Make your candidate’s experience positive. Have the courtesy to tell applicants exactly what they can expect during the interview process. Then, follow-through on providing them with the experience you’ve laid out for them. Put yourself in their shoes and be sure to keep them in the loop if there is a delay in decision making. Provide them with a transparent picture of your organization, the position for which they’re being considered, and the team with whom they’d be working. Tell them about your culture, and where you see your organization headed. Candidates who have had a positive experience throughout the entire recruiting process are more likely to accept your offer, stay with your organization longer once hired, and refer others to work at your company. Don’t allow your recruiting team to be rude and inconsiderate to any candidate during the interview process. Ensure a high level of responsiveness in returning emails or phone calls to applicants. If you are partnering with an executive recruitment firm to handle your hiring, make sure their commitment to the candidate experience matches your needs. In the eyes of your candidate, the recruiters and hiring managers who are representing you are your organization.
Don’t let qualified candidates slip away.
Process streamlining is an operational practice that efficient organizations do well. It should also be a focal point of your hiring efforts. Do you have a career site that is functional and easy to navigate? Are there drastic time lapses in your application process? Are you creating unnecessary hoops for candidates to jump through just because it’s always been done that way in the past? Are you showing candidate insensitivity by inviting your top candidates back for an additional interview four, five, six or more times instead of efficiently scheduling interviews with the key stakeholders earlier on in the process? Remember that these impressions give candidates a true glimpse at your organizational culture. It is important to avoid creating frustration, which will result in a negative experience. Often times, your top candidates may drop out of the process entirely and never return. Or, they may be snagged by other employers who have a more organized and efficient interview process.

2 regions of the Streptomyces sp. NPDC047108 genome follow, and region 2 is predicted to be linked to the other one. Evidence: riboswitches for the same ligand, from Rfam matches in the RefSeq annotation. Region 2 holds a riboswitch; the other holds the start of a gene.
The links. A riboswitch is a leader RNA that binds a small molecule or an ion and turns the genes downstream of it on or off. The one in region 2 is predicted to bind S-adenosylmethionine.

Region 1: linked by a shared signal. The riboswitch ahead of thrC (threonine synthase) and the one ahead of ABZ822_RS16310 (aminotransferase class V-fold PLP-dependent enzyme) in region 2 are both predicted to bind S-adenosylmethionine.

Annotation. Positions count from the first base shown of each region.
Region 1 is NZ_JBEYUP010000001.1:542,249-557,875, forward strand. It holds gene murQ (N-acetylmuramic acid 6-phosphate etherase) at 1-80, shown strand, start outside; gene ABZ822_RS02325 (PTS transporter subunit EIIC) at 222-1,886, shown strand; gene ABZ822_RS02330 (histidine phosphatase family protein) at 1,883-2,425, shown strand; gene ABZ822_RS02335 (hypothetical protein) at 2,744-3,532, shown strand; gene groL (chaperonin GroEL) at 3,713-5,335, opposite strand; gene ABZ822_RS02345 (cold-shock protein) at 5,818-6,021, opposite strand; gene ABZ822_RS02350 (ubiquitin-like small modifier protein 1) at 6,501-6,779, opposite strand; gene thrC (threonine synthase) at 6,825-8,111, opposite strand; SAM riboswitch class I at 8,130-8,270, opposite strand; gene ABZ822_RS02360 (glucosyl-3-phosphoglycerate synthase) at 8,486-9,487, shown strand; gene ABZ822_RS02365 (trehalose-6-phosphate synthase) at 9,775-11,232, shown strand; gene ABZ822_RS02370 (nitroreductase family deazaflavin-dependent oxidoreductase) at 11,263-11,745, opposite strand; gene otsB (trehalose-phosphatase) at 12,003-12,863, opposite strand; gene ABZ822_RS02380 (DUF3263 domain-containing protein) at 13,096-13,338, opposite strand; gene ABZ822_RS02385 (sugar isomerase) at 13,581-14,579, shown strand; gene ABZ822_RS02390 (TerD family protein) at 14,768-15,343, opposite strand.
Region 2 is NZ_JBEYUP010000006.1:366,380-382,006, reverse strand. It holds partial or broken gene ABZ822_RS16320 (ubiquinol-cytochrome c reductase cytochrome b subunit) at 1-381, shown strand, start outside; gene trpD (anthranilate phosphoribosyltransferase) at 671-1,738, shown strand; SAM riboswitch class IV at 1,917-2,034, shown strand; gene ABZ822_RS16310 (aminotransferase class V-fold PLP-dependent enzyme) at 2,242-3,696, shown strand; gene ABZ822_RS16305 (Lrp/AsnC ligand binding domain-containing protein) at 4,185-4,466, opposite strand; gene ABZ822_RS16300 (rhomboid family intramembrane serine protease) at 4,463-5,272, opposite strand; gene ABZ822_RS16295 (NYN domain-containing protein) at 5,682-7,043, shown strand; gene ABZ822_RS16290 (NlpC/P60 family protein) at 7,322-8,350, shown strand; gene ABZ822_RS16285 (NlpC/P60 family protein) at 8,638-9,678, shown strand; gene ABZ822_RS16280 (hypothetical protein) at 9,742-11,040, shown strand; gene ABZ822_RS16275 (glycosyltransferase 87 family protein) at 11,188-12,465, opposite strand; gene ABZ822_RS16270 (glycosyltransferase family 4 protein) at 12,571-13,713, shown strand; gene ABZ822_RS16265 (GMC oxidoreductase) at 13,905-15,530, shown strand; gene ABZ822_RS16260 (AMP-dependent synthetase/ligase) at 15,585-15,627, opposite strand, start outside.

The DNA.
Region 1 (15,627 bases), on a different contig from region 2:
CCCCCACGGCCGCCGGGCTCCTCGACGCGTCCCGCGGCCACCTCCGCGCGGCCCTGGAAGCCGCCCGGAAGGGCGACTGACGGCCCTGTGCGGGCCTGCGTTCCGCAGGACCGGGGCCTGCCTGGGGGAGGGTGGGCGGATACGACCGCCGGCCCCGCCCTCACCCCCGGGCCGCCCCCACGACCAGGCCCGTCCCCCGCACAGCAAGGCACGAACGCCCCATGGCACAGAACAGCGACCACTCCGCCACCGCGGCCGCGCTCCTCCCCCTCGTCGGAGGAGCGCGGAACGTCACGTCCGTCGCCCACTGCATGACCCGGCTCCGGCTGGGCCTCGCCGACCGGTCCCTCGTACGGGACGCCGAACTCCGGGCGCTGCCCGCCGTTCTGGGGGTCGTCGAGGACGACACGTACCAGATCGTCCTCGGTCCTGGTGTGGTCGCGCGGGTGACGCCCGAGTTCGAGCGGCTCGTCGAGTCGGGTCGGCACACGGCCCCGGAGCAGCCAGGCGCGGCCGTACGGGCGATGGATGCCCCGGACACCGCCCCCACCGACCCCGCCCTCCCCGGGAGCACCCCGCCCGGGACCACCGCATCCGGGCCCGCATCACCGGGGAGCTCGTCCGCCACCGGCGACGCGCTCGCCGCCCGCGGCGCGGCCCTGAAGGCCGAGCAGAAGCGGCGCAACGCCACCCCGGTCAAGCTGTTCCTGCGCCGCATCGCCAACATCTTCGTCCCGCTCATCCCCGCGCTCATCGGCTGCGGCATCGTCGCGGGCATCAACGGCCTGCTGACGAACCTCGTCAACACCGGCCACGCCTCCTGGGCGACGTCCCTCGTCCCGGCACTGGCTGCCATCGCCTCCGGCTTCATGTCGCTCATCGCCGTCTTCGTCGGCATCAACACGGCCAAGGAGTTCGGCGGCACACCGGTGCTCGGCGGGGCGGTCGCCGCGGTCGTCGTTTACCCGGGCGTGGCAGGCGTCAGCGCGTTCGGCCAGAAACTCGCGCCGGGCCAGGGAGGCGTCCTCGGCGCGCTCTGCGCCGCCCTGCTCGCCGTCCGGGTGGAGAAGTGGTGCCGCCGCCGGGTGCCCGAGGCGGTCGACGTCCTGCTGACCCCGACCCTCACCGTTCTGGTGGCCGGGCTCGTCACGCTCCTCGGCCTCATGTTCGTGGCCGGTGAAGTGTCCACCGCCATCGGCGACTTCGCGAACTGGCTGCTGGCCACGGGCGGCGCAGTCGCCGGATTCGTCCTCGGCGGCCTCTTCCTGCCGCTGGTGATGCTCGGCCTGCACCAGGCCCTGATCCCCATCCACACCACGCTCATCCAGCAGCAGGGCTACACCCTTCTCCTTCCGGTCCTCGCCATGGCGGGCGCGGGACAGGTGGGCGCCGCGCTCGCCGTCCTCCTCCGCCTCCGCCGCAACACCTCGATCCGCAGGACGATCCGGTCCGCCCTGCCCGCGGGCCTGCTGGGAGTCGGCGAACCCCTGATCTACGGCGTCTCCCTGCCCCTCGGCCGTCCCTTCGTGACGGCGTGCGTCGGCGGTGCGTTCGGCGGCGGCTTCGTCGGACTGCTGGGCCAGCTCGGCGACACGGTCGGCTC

Don’t make the age-old mistake of being overly rigid with what you are requiring when there is room for flexibility. For example, if you are requiring “10 years of experience,” don’t automatically disregard candidates with less. Instead, focus on the kind of experiences they’ve gathered in their career. Some candidates may have gathered what you are looking for in a shorter time. Others may take longer. Take a fresh look at your absolute “must haves” and what you can live without. Never forget that you can always train the right candidate.
Above all else, remember that the best recruitment strategy is retention. Happy hiring!
Elizabeth P. Cipolla is an executive consultant specializing in the areas of regulatory compliance; organizational development; strategy; executive coaching; leadership development; executive search, and organizational communication for nearly 20 years. She brings leadership experience from various industries including aerospace, apparel, e-Commerce, education, government, human services, insurance, manufacturing, media, and nonprofit. To contact Elizabeth, email her at ElizabethCipolla@DecisionAssociates.net.